JA3GFA Profile


Callsign QRA QTH
JA3GFA Tomy Atsushi Yamaji Nara Japan
JA3GFAclip_imag01 My radio facility is the Rig system equipped with TS950SDX transceiver
from Kenwood Co and JRL2000F Linear amplifier from JRC. Output power is
500-watt. Using personal computers,
I maintain Logs of about 65,000 stations for both JA and DX. I also use
them to do e-mail, to access Internet.And to maintain a DX Callbook and photos.
JA3GFAclip_imag02 This is my antenna system The antenna tower is ATK-20 from Aichi Tower Co.
The antennas are domestic ones produced by Nagara Denshi Kogyo Co, A- 410,
TD- 3040 and T2-5DX from the top,respectively. The antenna at the top is
about 25 meters above the ground.
My profile
In DX QSO, my QRA is“TOMY”. My first name is 敦. This kanji character is used
as part of 敦煌=Dun Huang= which is a city in the northwest of China.
TOMY is taken from the characters, as we Japanese pronounce them as “TOM KOU”
My QTH is 19-84, Minamii-cho, Yamatokohriyama-city, Nara 639-1024 JAPAN
Sketch of my personal history
February 11, 1934: born in Taipei, Taiwan.
(My official domicile has been in Kagawa prefecture in Japan)
December, 1962: obtained Telephone-class HAM radio operator license.
September, 1963: started JA3GFA at Dekijima-cho, Nisiyodogawa-ku, Osaka-city.
April, 1973: started QSY at my present address.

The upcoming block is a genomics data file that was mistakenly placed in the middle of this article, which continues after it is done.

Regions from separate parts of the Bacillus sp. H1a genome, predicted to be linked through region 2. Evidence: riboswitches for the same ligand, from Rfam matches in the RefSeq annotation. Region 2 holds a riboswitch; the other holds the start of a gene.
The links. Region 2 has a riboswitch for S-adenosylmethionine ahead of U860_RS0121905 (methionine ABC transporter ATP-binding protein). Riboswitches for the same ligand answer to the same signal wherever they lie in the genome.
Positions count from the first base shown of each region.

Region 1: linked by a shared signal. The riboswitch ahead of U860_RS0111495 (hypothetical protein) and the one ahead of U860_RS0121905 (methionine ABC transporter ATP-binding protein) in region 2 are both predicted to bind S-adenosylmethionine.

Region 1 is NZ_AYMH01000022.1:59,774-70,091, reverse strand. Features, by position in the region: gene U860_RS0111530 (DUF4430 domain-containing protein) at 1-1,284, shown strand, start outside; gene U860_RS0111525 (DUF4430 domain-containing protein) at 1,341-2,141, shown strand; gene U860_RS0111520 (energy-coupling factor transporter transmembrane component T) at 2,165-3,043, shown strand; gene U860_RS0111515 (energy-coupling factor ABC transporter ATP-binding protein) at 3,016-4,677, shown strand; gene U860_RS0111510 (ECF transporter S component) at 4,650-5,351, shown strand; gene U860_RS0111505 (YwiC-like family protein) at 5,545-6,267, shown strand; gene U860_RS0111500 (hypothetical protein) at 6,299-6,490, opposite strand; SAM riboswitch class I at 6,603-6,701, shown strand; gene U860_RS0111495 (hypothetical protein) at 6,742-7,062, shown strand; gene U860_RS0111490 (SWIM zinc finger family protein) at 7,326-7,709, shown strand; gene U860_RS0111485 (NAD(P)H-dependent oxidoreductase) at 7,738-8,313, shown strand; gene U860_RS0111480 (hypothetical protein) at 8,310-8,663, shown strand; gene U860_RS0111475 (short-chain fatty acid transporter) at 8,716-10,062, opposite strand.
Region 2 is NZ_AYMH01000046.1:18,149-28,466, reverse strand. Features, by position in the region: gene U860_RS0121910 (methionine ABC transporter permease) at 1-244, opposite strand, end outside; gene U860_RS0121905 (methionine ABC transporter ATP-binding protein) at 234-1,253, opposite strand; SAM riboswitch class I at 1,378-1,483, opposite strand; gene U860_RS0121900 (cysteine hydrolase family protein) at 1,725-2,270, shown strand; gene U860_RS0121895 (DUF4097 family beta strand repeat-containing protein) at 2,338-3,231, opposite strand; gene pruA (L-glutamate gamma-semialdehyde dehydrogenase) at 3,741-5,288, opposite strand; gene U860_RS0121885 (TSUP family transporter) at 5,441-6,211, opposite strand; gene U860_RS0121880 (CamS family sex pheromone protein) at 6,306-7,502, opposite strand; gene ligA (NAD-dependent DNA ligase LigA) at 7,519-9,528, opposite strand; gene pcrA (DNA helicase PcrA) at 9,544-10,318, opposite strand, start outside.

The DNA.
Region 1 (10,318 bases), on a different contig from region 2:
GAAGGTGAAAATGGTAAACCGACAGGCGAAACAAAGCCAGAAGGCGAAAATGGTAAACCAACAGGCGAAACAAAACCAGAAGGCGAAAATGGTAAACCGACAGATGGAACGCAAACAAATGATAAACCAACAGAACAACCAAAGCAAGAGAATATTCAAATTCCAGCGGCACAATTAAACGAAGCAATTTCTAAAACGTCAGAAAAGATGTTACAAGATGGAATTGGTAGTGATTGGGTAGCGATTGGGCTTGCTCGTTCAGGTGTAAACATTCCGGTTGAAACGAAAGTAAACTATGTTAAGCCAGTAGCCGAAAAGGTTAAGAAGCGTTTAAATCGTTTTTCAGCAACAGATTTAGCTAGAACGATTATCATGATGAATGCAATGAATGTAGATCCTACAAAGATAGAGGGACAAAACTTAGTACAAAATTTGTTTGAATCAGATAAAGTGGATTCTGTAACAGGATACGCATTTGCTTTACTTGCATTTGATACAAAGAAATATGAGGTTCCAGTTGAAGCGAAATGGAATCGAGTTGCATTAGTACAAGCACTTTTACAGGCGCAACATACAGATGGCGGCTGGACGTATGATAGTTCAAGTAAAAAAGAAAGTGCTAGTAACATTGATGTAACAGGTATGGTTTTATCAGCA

June, 1987: obtained Second-class HAM radio operator license.
November, 1987: received Yomiuri all Japan 10,000-station Award.
June, 1988: obtained First-class HAM radio operator license.
November, 1989: obtained 500-watt output power radio station license.
April, 1991: became a member of NDXA=Nara DX association.
June, 2005: passed the screening for Yomiuri DX 10,000-station Award.
July, 2005: ready and waiting for the Yomiuri Award ceremony for Yomiuri
DX 10,000-station Award.
My comment
When I started QRV, I had focused on domestic QSO using 10-watt standard output
power with the aim of achieving the Yomiuri all Japan 10,000-station Award. However,
due to low power, it took about 24 years to emit enough radiation at radio wavelengths.
If I had used a higher wattage, the time before achieving the award would have been
considerably shortened. However, as I firmly stuck to 10-watt power, I wasted my time accordingly.
One year before receiving the Award, I set my next goal to the Yomiuri DX10,000-station
Award. For this purpose, I obtained the First-class HAM Radio operator license and took English lessons.
Furthermore, I upgraded my radio facility and acquired a license
for the 500-watt output power HAM radio station.
It was in early 1990 that I started QSO in earnest with DX stations.
Due to being a high power radio station, I created a lot of radio-frequency interference for my neighbors.
There were 28 neighbors within a 50-meter radius of my house. 13 ofthem reported interference problems.
So I had to install suppressors in those 13 homes before I applied for the 500-watt output power station’s license.
Since then, Ⅰtook another 16 measures in the past 15 years. It means that I have taken almost 30 measures